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A Quinnipiac University poll finds that New Yorkers may not be receptive to budget cuts that it’s anticipated Cuomo will announce on February 1. The governor already has said he won’t raise taxes, and won’t borrow money, even though he has to close a $10 billion dollar gap. Those choices leave few alternatives besides deep reductions in spending.
Quinnipiac’s Mickey Carroll says the survey finds 79% oppose cutting state aid to public schools. 69% say they don’t want health care spending reduced. But he says, those are the two biggest portions of the state budget.
“If you’ve got kids in school you don’t want school aid cut,” said Carroll. “The practical matter is these things are where the money is and the state’s in bad shape.”
The poll finds that Cuomo’s approval rating is at 47-11% with just over a third, 36%, adopting a wait and see attitude. Carroll says New Yorkers like Cuomo, they just might not like some of the things he’ll have to do to balance the budget.
Billy Easton, with the school funding advocacy group Alliance for Quality Education, is not surprised that most people do not want to see cuts made to their schools.
“The top priority of New Yorkers in this budget is to protect our public schools,” said Easton.
Easton says nobody is expecting “zero cuts” in education, but says he prefers to see saving achieved through things like consolidation of administrative services, and bulk purchasing among multiple school districts for things like buses, instead of cuts that effect the classroom.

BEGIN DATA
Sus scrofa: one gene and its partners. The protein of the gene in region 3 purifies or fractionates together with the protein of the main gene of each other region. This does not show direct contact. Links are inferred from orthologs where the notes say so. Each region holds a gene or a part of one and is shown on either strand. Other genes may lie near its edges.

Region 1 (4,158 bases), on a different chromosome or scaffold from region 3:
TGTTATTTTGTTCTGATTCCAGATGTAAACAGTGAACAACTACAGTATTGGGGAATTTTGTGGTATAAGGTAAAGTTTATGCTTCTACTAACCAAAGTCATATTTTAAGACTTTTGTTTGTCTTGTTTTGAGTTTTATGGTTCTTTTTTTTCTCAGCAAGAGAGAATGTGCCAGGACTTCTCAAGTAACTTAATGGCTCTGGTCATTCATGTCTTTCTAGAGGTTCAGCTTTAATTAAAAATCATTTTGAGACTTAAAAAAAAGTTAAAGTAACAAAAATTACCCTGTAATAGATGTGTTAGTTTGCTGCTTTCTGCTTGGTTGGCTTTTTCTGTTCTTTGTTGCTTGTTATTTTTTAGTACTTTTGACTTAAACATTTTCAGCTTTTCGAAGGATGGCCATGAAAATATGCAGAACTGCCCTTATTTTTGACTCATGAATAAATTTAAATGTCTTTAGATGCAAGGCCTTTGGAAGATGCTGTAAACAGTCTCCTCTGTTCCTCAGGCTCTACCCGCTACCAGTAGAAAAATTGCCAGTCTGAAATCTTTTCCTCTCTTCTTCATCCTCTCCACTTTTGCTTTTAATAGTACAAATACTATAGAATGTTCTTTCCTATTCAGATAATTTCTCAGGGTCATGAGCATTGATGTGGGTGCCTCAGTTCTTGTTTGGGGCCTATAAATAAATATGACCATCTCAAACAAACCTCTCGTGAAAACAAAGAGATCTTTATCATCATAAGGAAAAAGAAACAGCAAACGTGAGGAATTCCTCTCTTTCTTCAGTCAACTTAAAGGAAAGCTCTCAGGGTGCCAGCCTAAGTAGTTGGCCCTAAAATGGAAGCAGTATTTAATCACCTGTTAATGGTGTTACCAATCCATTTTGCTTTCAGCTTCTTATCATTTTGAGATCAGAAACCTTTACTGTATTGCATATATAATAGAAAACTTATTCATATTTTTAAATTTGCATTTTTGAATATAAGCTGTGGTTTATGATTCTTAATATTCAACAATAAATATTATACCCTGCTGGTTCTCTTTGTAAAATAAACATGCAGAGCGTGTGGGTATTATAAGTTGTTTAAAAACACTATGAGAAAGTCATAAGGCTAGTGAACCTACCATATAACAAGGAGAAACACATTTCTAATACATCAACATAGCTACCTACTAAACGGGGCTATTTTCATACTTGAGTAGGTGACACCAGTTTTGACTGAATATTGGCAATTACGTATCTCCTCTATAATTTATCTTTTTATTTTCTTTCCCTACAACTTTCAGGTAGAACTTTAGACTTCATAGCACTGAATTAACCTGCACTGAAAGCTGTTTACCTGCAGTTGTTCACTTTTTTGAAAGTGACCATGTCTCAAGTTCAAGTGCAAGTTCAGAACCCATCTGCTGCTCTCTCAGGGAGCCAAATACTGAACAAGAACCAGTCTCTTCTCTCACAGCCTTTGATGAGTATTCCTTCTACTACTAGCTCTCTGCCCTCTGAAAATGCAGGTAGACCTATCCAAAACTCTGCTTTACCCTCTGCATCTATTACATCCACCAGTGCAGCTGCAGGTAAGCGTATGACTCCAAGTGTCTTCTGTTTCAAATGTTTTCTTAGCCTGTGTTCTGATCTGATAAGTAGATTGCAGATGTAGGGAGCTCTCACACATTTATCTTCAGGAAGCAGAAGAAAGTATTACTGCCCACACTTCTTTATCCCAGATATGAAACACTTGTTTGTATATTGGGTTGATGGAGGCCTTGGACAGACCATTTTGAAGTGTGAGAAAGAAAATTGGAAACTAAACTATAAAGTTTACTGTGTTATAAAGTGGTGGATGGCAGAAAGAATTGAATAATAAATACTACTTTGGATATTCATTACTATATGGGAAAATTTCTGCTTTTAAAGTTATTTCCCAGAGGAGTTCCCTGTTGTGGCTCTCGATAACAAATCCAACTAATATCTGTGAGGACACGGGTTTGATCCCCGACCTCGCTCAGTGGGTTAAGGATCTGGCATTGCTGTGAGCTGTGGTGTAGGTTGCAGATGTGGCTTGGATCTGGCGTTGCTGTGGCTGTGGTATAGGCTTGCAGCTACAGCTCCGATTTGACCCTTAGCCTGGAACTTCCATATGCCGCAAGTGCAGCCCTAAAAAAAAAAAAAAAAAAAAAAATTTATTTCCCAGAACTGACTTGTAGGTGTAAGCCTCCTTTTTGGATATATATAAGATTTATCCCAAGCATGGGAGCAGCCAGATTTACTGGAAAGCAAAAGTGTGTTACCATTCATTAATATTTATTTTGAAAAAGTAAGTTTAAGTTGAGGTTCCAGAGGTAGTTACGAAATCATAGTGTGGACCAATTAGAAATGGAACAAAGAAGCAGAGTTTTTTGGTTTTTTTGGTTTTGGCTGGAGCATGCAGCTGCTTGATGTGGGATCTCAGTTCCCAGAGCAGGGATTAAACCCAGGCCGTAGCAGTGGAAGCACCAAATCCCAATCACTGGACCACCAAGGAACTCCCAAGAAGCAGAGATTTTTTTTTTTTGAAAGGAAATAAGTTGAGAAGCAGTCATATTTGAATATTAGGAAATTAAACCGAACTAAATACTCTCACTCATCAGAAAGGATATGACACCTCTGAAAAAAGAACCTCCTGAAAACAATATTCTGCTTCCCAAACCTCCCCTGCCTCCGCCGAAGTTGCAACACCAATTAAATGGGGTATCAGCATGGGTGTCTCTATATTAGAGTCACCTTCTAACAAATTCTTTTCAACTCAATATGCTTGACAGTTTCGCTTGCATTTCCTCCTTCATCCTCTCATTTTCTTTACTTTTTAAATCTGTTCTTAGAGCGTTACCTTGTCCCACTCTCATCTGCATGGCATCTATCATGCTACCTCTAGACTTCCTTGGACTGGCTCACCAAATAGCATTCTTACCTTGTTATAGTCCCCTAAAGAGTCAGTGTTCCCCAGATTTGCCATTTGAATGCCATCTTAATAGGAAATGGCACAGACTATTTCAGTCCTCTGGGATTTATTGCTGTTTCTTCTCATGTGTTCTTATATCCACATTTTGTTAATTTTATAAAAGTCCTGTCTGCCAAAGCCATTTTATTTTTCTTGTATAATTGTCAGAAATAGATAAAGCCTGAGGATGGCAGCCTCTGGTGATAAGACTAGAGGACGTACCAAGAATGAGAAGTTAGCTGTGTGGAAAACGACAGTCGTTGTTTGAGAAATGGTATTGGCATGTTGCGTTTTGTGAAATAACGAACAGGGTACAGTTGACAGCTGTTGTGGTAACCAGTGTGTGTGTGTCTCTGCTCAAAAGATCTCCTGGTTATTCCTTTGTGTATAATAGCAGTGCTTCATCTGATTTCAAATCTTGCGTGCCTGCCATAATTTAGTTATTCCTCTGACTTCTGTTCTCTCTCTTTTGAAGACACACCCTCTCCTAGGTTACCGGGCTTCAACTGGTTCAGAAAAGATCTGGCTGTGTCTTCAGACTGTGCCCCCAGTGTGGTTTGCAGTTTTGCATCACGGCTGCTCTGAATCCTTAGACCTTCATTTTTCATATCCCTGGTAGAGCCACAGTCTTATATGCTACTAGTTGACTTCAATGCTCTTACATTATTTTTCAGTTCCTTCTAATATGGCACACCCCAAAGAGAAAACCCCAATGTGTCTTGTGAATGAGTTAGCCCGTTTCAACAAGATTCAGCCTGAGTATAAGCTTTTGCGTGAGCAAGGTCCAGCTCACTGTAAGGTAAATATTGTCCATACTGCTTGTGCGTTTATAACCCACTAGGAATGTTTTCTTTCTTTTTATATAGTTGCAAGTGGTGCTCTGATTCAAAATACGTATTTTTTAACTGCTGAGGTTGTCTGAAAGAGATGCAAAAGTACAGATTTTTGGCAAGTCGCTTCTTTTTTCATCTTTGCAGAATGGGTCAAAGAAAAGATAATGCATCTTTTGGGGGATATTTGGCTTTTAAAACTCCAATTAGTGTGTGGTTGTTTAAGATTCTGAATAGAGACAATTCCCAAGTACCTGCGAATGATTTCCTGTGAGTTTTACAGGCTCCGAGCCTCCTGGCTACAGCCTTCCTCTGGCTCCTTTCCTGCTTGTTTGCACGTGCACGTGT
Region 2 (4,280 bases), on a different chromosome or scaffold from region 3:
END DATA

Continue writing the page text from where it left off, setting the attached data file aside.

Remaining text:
“We should be turning over every rock, looking at revenues every possible way, from reasonable sources,” said Easton.
Easton’s group and others support extending a temporary income tax surcharge on the state’s wealthiest, which expires at the end of the year, to stave off some cuts. But Governor Cuomo has said his pledge not to raise taxes also includes no extension of the millionaire’s tax.
The Quinnipiac poll also found that three quarters of respondents back a wage freeze for state workers, but they are split 45-47%, on whether there should be lay offs in order to balance the budget. 52% believe that furloughs of state employees would be okay, but most, 55% don’t think it’s a good idea to reduce worker pensions.